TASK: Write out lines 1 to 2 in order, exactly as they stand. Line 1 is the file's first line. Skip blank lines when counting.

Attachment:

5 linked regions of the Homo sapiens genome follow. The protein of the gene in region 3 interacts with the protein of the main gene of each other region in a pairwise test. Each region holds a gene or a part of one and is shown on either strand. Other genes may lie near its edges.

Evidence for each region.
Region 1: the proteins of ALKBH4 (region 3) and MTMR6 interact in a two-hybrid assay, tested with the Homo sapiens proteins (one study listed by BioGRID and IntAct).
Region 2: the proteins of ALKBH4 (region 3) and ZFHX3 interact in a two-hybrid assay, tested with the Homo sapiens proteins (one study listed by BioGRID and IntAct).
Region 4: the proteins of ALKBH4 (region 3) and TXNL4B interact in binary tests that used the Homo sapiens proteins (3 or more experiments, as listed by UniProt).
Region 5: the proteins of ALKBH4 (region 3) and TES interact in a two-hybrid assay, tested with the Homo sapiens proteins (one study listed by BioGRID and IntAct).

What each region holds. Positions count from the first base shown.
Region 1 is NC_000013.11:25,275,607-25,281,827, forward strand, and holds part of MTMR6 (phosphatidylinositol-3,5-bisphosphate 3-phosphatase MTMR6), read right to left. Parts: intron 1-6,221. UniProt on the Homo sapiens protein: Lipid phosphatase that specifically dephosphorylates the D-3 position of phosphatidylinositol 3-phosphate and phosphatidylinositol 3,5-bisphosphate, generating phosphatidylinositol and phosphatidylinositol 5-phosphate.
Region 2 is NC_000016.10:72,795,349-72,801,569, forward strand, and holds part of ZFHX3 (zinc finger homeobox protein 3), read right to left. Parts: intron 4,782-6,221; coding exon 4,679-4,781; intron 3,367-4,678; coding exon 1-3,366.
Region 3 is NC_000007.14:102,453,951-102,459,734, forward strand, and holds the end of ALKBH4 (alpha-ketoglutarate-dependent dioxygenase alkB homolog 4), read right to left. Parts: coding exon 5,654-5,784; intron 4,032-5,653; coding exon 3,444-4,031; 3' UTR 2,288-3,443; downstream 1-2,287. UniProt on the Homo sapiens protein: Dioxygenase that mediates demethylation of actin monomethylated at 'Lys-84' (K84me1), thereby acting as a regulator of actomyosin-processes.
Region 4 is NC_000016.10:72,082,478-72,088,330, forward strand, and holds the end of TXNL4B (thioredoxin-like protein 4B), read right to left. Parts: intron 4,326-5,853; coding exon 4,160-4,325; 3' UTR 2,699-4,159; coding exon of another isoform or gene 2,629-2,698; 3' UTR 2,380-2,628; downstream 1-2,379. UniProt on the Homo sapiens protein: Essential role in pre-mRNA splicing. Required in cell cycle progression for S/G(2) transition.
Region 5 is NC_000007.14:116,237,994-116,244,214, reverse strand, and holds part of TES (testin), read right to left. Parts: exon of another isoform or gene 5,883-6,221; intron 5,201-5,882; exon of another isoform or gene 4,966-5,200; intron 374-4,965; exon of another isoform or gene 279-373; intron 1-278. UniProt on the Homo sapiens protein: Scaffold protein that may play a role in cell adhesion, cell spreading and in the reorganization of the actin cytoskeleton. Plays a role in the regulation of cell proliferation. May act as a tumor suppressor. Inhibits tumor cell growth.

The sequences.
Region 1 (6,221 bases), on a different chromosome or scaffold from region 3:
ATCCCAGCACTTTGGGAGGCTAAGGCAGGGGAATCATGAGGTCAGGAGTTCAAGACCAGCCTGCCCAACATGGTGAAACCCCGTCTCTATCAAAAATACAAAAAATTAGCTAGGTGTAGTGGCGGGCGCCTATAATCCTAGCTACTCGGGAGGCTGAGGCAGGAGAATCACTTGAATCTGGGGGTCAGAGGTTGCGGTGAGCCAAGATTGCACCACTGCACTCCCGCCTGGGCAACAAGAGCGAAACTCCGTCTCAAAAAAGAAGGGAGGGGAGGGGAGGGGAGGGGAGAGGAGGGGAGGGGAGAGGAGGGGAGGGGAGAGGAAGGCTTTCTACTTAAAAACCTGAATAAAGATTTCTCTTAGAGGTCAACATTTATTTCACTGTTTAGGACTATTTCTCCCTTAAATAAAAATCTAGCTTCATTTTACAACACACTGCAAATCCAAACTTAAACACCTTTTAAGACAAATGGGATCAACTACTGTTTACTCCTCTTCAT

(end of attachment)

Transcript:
5 linked regions of the Homo sapiens genome follow. The protein of the gene in region 3 interacts with the protein of the main gene of each other region in a pairwise test. Each region holds a gene or a part of one and is shown on either strand. Other genes may lie near its edges.

Evidence for each region.